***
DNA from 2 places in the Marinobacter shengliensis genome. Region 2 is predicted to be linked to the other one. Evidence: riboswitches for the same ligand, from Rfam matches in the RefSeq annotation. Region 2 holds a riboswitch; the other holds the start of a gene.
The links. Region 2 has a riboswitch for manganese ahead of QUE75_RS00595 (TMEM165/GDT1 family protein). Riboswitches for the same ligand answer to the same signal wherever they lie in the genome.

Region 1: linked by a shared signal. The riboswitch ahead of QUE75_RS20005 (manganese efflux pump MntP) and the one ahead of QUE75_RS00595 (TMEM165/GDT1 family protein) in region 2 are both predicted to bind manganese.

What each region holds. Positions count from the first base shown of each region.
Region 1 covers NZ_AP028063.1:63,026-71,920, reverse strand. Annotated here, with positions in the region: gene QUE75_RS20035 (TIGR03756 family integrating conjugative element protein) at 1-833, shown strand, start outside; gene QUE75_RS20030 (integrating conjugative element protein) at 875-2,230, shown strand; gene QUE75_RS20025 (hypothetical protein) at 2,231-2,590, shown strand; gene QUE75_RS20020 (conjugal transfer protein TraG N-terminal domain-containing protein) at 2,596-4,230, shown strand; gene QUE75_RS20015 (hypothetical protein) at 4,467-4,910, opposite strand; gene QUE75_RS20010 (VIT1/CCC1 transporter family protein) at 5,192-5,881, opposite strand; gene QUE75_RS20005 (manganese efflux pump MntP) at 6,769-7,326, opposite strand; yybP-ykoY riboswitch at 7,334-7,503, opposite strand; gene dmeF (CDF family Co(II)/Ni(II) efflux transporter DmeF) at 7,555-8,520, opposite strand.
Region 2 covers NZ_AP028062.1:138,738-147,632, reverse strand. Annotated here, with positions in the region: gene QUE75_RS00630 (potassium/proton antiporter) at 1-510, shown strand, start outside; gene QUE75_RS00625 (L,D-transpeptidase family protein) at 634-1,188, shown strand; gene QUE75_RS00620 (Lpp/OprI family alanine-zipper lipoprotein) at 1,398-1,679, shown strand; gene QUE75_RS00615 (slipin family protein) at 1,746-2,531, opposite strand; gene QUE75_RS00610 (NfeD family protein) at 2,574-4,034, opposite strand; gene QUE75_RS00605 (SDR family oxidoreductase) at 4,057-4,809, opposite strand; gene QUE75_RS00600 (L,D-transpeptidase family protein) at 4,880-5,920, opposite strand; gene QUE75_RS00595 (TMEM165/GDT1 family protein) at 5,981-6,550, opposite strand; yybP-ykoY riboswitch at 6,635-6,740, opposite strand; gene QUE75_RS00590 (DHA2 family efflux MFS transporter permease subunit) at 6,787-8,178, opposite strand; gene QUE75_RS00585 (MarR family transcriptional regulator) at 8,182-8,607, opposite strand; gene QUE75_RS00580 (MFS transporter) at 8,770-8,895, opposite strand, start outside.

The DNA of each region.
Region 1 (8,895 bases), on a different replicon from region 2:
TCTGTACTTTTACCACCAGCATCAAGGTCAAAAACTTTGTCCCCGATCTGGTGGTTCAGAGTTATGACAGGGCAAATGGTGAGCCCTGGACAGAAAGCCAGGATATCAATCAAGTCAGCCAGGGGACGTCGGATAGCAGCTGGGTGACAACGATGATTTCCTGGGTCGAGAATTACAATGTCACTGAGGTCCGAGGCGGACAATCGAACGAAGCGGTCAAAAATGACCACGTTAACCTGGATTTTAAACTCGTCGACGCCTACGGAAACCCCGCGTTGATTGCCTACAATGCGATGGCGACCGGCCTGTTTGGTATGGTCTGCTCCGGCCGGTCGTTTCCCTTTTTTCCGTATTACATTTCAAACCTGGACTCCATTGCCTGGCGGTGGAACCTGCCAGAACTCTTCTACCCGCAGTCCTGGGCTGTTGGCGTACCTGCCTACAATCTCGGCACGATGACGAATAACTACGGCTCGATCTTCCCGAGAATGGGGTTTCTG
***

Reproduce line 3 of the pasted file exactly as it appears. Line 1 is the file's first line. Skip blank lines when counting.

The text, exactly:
Region 1: linked by a shared signal. The riboswitch ahead of QUE75_RS20005 (manganese efflux pump MntP) and the one ahead of QUE75_RS00595 (TMEM165/GDT1 family protein) in region 2 are both predicted to bind manganese.